Mavi - Laughing so Hard, it Hurts Music Album Reviews

Mavi - Laughing so Hard, it Hurts Music Album Reviews
Intimate by design but expansive in scope, the rapper’s latest project is an inventive and unnerving evolution of his singular style.

Mavi was expecting to follow his acclaimed 2019 debut, Let the Sun Talk, with a record called Shango, which the 23-year-old rapper has taken to calling “a very manly, muscular album” and which was eventually shelved. In its place came first the slightly tortured EP End of the Earth, released early last year, and now the gently probing Laughing so Hard, it Hurts, a record whose raw nerve endings sizzle and pop to make even its weariest verses seem animated by a desire for contentment, for harmony. It’s intimate by design, with Mavi’s frequently muted voice drawing the listener’s ear close to the speaker, but expansive in scope: Its opening song is named for a folk hero from American slavery, and its closing one traces the running routes through his native Charlotte, North Carolina that are “carved into the small of [his] back.” Languid in spots, but never for too long—its 16 songs last just over 38 minutes—Laughing so Hard suggests a zen state that is being punctured then resealed in endless loop.

It would be tempting to collapse Mavi’s style into the Earl Sweatshirt/MIKE scene that has been so popular and so prolific over the last five years. And while he shares plenty of qualities with those rappers—he has in the past affected voices similar to both pre- and post-Some Rap Songs Earl, and his taste in production skews toward the jagged and seemingly unfinished—Laughing so Hard features a staggering number of vocal styles and melodic ideas. That aforementioned hush, heard especially on songs like “Doves,” invites tantalizingly ambiguous readings, sounding at times like a seduction and at others like an embarrassed confession. He’s desperate on the tender “My Good Ghosts” and guarded despite the exuberant beat on “Opportunity Kids”; elsewhere, on “Spoiled Brat,” the way Mavi allows the last line of each phrase to unspool into song turns simple detail (“I’m glad I washed my hands”) into maxim.

Dylvinci and Wulf Morpheus combine to furnish roughly half the album’s beats, with contributions from monte booker, Jacob Rochester, and longtime collaborator ovrkast, among others. As with Mavi’s voice, the music is thick with invention. Let the Sun Talk was originally uploaded to SoundCloud as a single, 32-minute track; while the palette here is brighter and slightly more polished, Laughing so Hard retains the feel of different musical directions overlapping and enjambing. This is not precisely the muddy, self-consciously lo-fi production spilling out of New York’s underground, nor the ostentatiously technical post-post-post-Dilla chops that dominate other corners, but a welcome hybrid of the two where lushness and brittleness converge in beats, like Rochester’s “The Inconvenient Truth,” that are at once rugged and delicate. Mavi, who wrote the majority of the album to melodic demos without any drums programmed over them, navigates those rhythms with a dexterity that is never foregrounded, but stunning on inspection.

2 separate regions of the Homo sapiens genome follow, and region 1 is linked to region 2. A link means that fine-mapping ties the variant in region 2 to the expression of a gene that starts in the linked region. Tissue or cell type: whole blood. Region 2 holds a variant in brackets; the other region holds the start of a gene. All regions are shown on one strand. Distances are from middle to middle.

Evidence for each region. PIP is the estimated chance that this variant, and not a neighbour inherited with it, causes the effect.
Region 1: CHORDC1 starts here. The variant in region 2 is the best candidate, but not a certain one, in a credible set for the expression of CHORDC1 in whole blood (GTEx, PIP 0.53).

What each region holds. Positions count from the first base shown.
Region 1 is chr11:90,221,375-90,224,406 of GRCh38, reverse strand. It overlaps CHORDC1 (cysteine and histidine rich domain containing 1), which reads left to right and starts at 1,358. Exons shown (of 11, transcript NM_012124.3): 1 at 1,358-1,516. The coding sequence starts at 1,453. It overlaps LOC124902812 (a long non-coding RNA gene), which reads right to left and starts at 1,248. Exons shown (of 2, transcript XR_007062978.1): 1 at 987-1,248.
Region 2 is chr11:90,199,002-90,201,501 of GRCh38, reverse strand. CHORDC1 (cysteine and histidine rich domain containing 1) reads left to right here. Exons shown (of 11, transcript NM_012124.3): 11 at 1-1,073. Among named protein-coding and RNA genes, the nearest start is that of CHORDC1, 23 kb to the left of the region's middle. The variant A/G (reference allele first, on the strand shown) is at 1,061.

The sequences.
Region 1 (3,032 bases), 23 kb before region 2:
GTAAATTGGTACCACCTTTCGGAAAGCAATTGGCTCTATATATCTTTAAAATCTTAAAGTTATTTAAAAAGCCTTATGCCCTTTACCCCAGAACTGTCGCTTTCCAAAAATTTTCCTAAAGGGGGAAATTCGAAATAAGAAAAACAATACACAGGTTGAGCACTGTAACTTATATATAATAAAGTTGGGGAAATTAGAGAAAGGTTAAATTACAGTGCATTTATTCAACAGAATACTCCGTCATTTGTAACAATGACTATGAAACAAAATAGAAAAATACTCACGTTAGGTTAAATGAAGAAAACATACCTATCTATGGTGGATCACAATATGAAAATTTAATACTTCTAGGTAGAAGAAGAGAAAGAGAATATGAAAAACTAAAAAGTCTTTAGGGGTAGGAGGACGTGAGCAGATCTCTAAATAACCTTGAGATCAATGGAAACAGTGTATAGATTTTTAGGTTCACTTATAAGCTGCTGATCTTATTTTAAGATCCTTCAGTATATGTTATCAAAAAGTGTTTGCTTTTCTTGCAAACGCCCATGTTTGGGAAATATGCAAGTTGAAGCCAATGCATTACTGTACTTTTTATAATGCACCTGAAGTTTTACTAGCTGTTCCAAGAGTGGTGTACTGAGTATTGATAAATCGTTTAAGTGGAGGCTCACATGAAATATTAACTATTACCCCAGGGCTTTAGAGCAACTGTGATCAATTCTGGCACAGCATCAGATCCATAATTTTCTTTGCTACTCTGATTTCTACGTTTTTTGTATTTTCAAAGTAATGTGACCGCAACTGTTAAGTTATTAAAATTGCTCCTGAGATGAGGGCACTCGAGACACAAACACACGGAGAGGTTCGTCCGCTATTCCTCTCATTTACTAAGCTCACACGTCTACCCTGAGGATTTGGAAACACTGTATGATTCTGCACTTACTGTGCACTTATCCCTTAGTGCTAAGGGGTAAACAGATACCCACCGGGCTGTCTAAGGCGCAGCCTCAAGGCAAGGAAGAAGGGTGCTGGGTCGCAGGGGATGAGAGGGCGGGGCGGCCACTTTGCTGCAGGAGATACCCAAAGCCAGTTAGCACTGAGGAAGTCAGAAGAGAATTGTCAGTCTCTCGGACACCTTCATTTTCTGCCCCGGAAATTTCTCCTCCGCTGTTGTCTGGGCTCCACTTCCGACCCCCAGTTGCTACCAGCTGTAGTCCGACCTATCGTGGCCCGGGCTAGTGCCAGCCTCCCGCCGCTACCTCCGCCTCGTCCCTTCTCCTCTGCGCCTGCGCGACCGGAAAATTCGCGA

Like the rappers to whom he’s most most frequently compared, Mavi’s writing is often characterized as cryptic or enigmatic. And while his verses do include some little parabolic bursts, he is most effective when he’s being direct, as on the harrowing “Chinese Finger Trap,” when he says he’s “finally sober—and it’s just another layer of lonely,” or when he laments, on “Hemlock,” “I see when niggas get famous, the revolution in them die.” The latter line gives way to one of Mavi’s best modes, a rigorously economical tangle with spiritual struggle:

They gnaw my flesh
Mispronounce my name
Deny my breath
Snap my bones in two
Memorize my screams
Then memorize they steps

There are more lighthearted applications of his straightforward approach, like when he quips that money is getting “mildewy, like white people dreads,” or when he raps that a girlfriend “know she can get a Chanel whenever my streaming hit.” Twenty years ago, that line appearing on a nominally underground rap record would have seemed like a radical blurring of hip-hop’s different spheres—it’s essentially the core conflict of The College Dropout. When Mavi says it today, it’s instead unnerving for the way it literalizes the more symbolic parts of his music, the gnawing at his flesh monetized and tracked down to the thousandth of a cent. But Laughing so Hard does not take a defeated or cynical view of that economic exchange. It sees that slow accrual as one more line on a ledger of incremental progress toward a world that is slightly more forgiving.
Share on Google Plus

About Wanni Arachchige Udara Madusanka Perera

Hey, I'm Perera! I will try to give you technology reviews(mobile,gadgets,smart watch & other technology things), Automobiles, News and entertainment for built up your knowledge.
Mavi - Laughing so Hard, it Hurts Music Album Reviews Mavi - Laughing so Hard, it Hurts Music Album Reviews Reviewed by Wanni Arachchige Udara Madusanka Perera on October 29, 2022 Rating: 5


Post a Comment